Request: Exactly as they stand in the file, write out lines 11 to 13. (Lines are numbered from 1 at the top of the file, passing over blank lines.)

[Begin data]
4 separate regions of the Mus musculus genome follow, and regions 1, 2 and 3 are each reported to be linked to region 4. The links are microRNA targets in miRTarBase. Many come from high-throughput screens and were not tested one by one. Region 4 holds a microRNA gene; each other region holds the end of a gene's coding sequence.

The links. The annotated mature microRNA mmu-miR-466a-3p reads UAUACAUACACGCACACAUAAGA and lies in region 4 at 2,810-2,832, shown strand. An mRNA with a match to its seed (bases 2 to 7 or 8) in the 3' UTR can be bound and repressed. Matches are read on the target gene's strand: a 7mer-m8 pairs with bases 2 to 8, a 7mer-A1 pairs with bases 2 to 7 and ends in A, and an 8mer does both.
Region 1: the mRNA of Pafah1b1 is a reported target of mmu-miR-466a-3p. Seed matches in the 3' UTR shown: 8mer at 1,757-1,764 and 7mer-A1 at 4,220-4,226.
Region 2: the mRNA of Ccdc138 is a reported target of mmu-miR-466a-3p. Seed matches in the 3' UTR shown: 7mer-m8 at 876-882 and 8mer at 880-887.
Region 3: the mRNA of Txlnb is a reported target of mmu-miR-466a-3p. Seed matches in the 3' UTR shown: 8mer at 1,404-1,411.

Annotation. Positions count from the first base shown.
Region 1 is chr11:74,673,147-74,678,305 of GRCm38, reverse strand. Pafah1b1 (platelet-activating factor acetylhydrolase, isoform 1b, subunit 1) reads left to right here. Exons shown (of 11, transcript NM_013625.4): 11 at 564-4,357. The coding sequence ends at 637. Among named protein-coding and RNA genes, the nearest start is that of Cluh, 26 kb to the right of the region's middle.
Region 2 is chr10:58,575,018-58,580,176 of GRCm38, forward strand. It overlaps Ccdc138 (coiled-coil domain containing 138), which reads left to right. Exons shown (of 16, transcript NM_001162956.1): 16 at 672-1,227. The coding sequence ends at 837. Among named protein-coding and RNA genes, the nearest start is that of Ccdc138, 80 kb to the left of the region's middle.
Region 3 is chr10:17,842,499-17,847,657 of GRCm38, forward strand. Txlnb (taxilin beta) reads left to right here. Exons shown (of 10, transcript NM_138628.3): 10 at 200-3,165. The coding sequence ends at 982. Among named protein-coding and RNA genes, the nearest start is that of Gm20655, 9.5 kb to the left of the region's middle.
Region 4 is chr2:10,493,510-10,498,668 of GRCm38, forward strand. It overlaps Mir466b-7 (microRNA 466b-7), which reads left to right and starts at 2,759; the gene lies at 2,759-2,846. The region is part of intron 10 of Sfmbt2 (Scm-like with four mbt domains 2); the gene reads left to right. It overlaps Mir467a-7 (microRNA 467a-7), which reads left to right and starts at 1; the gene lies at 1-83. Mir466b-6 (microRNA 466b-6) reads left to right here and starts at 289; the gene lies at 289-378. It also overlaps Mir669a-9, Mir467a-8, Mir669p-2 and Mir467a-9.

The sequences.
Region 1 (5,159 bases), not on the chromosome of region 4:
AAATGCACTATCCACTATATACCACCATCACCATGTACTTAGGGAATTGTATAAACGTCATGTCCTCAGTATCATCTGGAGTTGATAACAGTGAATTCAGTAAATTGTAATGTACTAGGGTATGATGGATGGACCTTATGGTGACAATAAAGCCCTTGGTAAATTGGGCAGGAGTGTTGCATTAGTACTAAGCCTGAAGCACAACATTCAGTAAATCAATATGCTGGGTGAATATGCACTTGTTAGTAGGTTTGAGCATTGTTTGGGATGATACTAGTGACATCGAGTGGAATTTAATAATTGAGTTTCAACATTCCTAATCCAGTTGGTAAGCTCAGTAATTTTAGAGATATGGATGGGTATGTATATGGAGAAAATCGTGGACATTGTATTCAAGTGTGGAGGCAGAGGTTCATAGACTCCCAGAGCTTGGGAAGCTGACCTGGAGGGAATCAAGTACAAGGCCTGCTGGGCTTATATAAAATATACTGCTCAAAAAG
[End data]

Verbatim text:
The sequences.
Region 1 (5,159 bases), not on the chromosome of region 4:
AAATGCACTATCCACTATATACCACCATCACCATGTACTTAGGGAATTGTATAAACGTCATGTCCTCAGTATCATCTGGAGTTGATAACAGTGAATTCAGTAAATTGTAATGTACTAGGGTATGATGGATGGACCTTATGGTGACAATAAAGCCCTTGGTAAATTGGGCAGGAGTGTTGCATTAGTACTAAGCCTGAAGCACAACATTCAGTAAATCAATATGCTGGGTGAATATGCACTTGTTAGTAGGTTTGAGCATTGTTTGGGATGATACTAGTGACATCGAGTGGAATTTAATAATTGAGTTTCAACATTCCTAATCCAGTTGGTAAGCTCAGTAATTTTAGAGATATGGATGGGTATGTATATGGAGAAAATCGTGGACATTGTATTCAAGTGTGGAGGCAGAGGTTCATAGACTCCCAGAGCTTGGGAAGCTGACCTGGAGGGAATCAAGTACAAGGCCTGCTGGGCTTATATAAAATATACTGCTCAAAAAG